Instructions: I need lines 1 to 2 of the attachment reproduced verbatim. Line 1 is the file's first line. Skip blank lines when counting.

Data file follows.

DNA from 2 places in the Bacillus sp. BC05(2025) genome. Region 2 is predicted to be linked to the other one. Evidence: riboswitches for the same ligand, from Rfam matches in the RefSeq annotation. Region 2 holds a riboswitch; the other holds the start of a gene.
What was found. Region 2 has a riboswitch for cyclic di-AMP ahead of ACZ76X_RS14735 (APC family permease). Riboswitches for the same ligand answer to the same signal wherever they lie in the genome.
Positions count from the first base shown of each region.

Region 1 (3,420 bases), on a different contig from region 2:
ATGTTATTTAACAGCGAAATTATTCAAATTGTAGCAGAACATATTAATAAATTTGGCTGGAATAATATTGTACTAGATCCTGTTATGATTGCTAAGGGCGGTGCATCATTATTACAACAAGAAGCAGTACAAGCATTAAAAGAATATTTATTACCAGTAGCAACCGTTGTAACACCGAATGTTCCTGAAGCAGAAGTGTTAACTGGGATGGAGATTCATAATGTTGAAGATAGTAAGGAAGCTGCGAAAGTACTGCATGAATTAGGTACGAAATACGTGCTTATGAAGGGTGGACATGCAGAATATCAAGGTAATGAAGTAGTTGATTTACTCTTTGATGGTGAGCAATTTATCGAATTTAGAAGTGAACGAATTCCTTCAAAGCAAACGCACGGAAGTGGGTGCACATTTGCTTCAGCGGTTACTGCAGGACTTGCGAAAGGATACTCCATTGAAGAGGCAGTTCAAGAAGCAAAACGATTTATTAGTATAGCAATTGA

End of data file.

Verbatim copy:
DNA from 2 places in the Bacillus sp. BC05(2025) genome. Region 2 is predicted to be linked to the other one. Evidence: riboswitches for the same ligand, from Rfam matches in the RefSeq annotation. Region 2 holds a riboswitch; the other holds the start of a gene.
What was found. Region 2 has a riboswitch for cyclic di-AMP ahead of ACZ76X_RS14735 (APC family permease). Riboswitches for the same ligand answer to the same signal wherever they lie in the genome.